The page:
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Circulation. 2005 Feb 15;111(6):754-60. Epub 2005 Feb 7.

Fasting glucose is an important independent risk factor for 30-day mortality in patients with acute myocardial infarction: a prospective study.

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  • 1Department of Cardiology, Rambam Medical Center, and the Bruce Rappaport Faculty of Medicine, Haifa, Israel.



Stress hyperglycemia in patients with acute myocardial infarction has been associated with increased mortality. Most studies looked at the relationship between admission glucose (AG) and outcome; limited information is available about the clinical significance of fasting glucose (FG).


We prospectively studied the relationship between FG and 30-day mortality in 735 nondiabetic patients with acute myocardial infarction. FG (> or =8-hour fast within 24 hours of admission) and AG were measured in each patient. At 30 days, 9 deaths (2%) occurred in patients with normal FG, and 11 (10%), 14 (13%), and 31 (29%) deaths occurred in the first, second, and third tertiles of elevated FG, respectively. Compared with normal FG (<110 mg/dL), the adjusted OR for 30-day mortality progressively increased with higher tertiles of elevated FG (first tertile, 4.6; 95% CI, 1.7 to 12.7; P=0.003; second tertile, 6.4; 95% CI, 2.5 to 16.6; P<0.0001; third tertile, 11.5; 95% CI, 4.7 to 20.0; P<0.0001). Compared with patients categorized as having normal AG (<140 mg/d), the adjusted ORs for tertiles of elevated AG were as follows: first tertile, 1.4 (95% CI, 0.5 to 3.8; P=0.54); second tertile, 3.0 (95% CI, 1.3 to 7.0; P=0.01); and third tertile, 4.4 (95% CI, 2.0 to 9.7; P<0.0001). Compared with patients with normal FG and AG, the adjusted ORs for 30-day mortality were 0.71 (95% CI, 0.15 to 3.4; P=0.67) in patients with elevated AG and normal FG, 3.4 (95% CI, 1.1 to 10.4; P=0.03) for patients with normal AG glucose and elevated FG, and 9.6 (95% CI, 3.5 to 26.0; P<0.0001) for patients with both elevated FG and AG. Comparing nested models showed that including AG failed to improve the prediction of the model based on FG (chi2=5.4, 3 df, P=0.15). In contrast, the addition of FG classes to the model based on AG improved model prediction (chi2=22.4, 3 df, P<0.0001).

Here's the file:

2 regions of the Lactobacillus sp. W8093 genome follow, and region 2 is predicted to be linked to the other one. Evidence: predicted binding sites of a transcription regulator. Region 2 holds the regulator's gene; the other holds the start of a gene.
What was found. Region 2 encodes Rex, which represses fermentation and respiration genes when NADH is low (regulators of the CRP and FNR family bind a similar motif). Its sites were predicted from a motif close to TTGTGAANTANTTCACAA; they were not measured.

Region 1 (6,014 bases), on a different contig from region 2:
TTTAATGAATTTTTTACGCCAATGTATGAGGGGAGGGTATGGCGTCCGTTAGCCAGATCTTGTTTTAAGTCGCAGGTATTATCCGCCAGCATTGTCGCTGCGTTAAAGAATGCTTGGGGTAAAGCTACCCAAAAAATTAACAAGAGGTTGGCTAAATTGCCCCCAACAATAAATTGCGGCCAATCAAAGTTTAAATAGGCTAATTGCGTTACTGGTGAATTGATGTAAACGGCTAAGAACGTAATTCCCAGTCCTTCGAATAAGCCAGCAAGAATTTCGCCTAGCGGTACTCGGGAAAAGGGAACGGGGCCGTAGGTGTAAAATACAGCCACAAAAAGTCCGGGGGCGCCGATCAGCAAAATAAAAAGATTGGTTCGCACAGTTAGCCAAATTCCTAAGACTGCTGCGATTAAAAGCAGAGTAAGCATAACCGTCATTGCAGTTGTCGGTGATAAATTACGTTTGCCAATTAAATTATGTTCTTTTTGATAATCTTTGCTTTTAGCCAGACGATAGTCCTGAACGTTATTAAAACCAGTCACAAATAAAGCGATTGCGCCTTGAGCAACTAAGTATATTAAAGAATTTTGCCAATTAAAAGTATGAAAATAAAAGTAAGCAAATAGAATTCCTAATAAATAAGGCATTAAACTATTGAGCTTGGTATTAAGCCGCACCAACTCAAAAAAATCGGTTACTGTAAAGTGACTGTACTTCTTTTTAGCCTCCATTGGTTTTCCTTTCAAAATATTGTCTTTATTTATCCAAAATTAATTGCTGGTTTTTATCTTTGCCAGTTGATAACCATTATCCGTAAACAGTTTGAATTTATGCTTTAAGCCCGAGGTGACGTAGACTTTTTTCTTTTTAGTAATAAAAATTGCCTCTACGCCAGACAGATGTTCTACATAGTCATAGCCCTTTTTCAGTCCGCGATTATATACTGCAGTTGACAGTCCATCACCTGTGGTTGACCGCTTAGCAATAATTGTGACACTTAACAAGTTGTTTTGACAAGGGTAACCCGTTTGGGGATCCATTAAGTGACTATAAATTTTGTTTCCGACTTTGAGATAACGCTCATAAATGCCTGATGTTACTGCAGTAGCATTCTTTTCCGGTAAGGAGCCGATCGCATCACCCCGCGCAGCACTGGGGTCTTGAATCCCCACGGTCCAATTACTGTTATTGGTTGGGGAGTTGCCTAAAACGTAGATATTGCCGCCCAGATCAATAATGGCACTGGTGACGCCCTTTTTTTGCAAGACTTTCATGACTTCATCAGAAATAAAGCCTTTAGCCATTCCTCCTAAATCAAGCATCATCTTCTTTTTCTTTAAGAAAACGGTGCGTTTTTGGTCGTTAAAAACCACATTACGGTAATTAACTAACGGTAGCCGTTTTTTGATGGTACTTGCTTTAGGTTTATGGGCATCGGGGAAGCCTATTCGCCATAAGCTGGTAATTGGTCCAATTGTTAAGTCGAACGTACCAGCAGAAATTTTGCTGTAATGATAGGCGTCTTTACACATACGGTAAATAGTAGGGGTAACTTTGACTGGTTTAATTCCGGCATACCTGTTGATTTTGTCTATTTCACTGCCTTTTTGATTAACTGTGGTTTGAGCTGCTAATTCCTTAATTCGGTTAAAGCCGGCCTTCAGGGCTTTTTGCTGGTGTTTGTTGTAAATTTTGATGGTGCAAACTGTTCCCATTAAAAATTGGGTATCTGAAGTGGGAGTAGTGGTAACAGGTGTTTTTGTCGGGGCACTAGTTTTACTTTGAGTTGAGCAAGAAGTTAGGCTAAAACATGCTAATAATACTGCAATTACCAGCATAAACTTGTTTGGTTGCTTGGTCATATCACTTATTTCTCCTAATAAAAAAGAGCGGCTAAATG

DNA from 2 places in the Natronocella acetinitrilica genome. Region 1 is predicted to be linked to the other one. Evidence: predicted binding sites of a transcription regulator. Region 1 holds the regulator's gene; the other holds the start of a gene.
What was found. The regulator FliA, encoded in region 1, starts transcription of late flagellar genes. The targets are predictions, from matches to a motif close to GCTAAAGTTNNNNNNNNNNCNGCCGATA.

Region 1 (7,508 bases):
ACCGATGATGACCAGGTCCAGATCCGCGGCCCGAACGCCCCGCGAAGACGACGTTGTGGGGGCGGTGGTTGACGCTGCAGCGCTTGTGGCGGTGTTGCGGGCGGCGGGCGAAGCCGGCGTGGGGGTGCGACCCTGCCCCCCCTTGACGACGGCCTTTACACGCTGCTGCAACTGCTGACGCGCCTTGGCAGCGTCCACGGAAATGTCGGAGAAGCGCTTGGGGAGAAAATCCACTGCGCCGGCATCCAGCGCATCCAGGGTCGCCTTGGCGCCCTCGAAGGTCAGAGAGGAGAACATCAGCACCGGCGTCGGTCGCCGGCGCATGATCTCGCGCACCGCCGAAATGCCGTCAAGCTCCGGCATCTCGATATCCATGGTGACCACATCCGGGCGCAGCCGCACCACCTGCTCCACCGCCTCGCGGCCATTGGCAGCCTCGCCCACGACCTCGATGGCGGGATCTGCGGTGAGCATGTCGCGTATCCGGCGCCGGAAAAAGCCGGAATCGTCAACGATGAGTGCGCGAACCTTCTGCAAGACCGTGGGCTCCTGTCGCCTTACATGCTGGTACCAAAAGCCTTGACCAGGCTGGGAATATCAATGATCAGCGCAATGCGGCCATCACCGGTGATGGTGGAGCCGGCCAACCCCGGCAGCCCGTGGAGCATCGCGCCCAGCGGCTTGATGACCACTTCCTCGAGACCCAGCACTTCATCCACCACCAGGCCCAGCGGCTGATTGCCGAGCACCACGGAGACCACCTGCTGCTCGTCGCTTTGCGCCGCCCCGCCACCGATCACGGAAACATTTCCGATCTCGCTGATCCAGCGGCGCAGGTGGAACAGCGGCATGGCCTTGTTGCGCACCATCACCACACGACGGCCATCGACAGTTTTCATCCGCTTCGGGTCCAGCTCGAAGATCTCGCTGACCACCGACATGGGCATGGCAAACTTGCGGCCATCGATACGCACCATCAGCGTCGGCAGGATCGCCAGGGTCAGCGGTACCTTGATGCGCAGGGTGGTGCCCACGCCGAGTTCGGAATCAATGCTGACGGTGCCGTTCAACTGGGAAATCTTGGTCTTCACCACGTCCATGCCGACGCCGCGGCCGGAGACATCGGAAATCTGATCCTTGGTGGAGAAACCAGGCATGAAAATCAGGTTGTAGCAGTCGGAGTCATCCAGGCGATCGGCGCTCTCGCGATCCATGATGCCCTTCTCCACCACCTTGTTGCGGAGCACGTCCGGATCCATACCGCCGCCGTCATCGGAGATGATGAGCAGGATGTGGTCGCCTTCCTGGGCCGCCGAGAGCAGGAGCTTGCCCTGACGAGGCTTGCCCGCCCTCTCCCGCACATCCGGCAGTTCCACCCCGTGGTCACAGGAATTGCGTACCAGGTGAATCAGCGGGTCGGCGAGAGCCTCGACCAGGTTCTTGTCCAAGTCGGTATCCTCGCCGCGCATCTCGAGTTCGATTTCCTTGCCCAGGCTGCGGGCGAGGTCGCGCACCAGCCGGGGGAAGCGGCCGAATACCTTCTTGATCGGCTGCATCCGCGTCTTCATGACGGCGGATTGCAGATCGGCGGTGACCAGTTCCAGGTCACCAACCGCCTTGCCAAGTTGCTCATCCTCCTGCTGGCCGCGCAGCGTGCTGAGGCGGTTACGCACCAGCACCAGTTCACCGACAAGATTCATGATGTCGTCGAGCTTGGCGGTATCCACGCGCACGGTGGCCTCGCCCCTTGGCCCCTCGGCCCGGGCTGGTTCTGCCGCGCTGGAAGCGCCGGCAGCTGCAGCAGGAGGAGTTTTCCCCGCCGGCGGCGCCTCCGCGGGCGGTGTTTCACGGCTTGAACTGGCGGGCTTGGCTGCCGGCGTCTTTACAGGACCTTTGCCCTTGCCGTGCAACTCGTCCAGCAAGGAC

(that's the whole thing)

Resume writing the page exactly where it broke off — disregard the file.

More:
There is a graded relation between elevated FG and AG and 30-day mortality in patients with acute myocardial infarction. FG is superior to AG in the assessment of short-term risk.

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